Shelter and Personal Protection

Garbage Bags

The lowly 33-gallon trash bag has multiple uses when it comes to protecting yourself. Poke a couple of strategically placed holes in one to improvise a rain poncho. Curl up in one stuffed with leaves, pine needles, or other insulating material for a short, but helpful, sleeping bag. Cut one open and you have a small tarp. Carry a couple; they are compact, light, and oh-so-useful.


If it rains, you will get wet. If it is cold, being wet will accelerate the onset of hypothermia. And even if it’s hot, it is no fun being wet. A light weight rain poncho works better than a trash bag.

Emergency Blanket or Bivy

If you have to spend an unexpected night out you will want an emergency bivy or blanket. Avoid the classic silver Mylar space blankets, as they are noisy and easily develop catastrophic rips. Better is the Adventure Medical Kits Heatsheet Bivvy or Blanket. I prefer the bivy, as it provides more protection than the blanket, but can be cut open to make a blanket if needed.

Emergency Bivvy Sack

A bivy, or more properly, a bivouac sack, is a large bag that you can fit your entire body into. The reflective lining on the inside of the Heatsheet material reflects 90% of your radiated body heat and the waterproof material keeps you dry and minimizes heat loss due to evaporation.

Clothing and Shoes

Ladies, walking any significant distance in high heels will be next to impossible – especially if you must navigate through debris. If your normal attire is inappropriate for dealing with disasters (such as a suit and tie or dress shoes), you should include a change of clothes and sturdy shoes.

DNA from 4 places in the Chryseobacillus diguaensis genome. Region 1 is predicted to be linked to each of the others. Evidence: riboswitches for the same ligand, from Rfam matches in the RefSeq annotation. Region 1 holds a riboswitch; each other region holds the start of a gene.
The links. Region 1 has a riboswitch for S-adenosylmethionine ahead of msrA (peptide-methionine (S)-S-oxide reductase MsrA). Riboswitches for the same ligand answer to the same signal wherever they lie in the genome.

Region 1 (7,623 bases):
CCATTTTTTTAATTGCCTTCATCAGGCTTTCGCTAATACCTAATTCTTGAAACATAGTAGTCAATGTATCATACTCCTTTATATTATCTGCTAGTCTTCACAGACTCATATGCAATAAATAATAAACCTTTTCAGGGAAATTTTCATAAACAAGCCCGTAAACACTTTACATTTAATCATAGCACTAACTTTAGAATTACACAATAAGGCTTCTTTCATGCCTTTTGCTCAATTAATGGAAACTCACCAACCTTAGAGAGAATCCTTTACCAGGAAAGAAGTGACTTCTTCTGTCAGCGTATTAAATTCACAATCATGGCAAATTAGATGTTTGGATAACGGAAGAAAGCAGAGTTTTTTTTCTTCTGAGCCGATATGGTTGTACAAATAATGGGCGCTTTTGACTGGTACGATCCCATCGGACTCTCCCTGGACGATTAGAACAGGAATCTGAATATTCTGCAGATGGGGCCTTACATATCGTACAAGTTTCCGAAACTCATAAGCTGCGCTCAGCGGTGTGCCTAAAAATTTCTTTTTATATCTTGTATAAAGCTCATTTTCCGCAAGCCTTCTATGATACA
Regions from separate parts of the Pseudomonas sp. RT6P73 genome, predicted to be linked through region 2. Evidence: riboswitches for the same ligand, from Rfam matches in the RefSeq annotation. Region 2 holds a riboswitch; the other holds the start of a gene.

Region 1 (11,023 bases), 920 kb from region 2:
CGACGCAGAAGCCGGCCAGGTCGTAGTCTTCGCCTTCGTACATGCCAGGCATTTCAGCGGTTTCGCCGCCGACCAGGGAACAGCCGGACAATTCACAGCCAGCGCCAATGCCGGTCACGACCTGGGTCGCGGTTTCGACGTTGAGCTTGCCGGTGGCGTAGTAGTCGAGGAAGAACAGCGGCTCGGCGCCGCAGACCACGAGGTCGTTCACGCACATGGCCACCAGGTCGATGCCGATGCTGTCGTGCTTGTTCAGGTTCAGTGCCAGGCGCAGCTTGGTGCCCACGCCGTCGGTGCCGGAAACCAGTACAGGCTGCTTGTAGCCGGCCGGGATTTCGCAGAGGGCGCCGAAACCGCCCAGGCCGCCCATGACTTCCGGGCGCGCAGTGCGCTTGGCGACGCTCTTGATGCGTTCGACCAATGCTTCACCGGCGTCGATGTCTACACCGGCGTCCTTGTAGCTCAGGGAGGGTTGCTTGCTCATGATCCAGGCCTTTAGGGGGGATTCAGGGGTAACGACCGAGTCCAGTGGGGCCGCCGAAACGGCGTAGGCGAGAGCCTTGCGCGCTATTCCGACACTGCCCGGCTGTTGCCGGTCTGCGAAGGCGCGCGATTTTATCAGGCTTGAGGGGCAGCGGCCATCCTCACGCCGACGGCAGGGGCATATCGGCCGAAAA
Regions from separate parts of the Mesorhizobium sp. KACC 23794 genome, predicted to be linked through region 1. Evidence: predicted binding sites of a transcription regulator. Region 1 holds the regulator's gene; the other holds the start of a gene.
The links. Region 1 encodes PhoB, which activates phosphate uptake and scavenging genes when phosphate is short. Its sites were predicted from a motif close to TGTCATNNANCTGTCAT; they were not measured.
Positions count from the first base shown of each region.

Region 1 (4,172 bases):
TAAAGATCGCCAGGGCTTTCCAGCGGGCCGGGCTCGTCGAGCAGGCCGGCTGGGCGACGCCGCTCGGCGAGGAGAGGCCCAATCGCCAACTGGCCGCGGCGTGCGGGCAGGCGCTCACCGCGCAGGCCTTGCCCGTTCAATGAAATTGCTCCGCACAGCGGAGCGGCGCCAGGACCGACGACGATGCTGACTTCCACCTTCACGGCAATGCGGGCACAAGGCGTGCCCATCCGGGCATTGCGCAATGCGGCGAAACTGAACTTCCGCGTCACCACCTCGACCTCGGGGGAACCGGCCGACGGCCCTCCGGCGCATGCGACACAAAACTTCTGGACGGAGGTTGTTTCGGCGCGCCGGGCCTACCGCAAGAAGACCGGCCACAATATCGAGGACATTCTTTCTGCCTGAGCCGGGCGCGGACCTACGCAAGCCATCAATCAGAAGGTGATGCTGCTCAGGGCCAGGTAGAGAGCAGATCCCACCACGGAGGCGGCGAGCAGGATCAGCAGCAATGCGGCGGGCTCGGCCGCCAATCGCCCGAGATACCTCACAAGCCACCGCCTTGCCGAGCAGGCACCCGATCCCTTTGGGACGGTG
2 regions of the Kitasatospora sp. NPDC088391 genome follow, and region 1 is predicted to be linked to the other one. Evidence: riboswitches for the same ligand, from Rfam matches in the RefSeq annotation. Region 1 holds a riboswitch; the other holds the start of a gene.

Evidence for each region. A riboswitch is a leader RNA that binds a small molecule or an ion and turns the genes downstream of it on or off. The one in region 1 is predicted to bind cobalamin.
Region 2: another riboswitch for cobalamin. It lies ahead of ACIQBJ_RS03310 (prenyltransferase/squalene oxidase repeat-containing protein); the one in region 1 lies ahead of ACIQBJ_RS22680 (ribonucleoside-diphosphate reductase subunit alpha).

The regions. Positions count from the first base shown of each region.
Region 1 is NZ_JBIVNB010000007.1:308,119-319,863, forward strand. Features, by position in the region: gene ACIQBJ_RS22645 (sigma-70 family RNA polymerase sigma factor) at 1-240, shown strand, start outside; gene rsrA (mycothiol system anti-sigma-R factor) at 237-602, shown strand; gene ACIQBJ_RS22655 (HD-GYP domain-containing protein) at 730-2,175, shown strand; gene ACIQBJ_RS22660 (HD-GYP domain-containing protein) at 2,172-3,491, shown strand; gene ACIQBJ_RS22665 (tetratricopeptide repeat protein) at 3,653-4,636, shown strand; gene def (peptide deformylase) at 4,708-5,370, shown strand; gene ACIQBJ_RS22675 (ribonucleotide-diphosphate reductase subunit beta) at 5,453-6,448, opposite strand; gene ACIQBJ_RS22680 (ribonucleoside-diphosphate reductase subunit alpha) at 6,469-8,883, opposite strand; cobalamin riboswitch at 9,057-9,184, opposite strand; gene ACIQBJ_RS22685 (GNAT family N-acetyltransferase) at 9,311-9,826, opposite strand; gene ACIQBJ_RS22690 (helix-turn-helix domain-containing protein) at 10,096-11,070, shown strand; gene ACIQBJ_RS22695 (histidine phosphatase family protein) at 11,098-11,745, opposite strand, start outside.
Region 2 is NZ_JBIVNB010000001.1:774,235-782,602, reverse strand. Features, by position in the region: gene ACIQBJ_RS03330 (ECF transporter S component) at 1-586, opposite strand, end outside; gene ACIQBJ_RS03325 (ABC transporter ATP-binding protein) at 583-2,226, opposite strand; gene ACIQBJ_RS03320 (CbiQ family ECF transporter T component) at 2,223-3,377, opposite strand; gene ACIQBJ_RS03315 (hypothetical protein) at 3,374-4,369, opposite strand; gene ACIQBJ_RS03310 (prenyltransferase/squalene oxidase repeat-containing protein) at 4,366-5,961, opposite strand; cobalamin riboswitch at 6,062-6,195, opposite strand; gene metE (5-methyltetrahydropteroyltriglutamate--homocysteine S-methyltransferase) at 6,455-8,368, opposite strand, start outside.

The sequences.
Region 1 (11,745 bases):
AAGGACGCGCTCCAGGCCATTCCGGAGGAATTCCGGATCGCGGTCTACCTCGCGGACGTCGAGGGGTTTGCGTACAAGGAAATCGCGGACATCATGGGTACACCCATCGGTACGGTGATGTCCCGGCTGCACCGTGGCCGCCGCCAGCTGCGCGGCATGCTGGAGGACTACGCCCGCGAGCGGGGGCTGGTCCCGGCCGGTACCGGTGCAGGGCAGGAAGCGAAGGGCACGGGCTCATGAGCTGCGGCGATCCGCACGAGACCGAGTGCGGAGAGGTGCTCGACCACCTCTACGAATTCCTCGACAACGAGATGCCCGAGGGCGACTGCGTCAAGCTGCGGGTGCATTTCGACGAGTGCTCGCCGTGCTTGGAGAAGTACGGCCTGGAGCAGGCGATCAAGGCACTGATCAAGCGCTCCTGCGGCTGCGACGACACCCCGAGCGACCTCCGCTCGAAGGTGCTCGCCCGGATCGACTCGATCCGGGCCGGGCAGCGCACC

If you live in a cold climate you should carry (if you are not already wearing) appropriate clothing for a sudden walk outside. These would include long thermal underwear, heavy socks, heavy coat or parka, stocking cap or hat, gloves, and appropriate shoes or boots.

As these items take a bit more room that would easily fit in your personal emergency kit bag, store them in your car, office, and where ever else would be appropriate for you situation. (In other words, they are part of your personal emergency kit, but not in the emergency kit bag.)


Lightweight leather gloves will protect your hands when you have to move downed tree branches or dig through rubble. Gloves help avoid cuts and scrapes that become much more easily infected in the sanitation challenged disaster environment. Get the ones that are all leather, rather than the ones that are simply leather palmed, as these help protect the back of your hands better. Hardware stores seem to be the best place to find this type of glove.

Dusk mask/respirator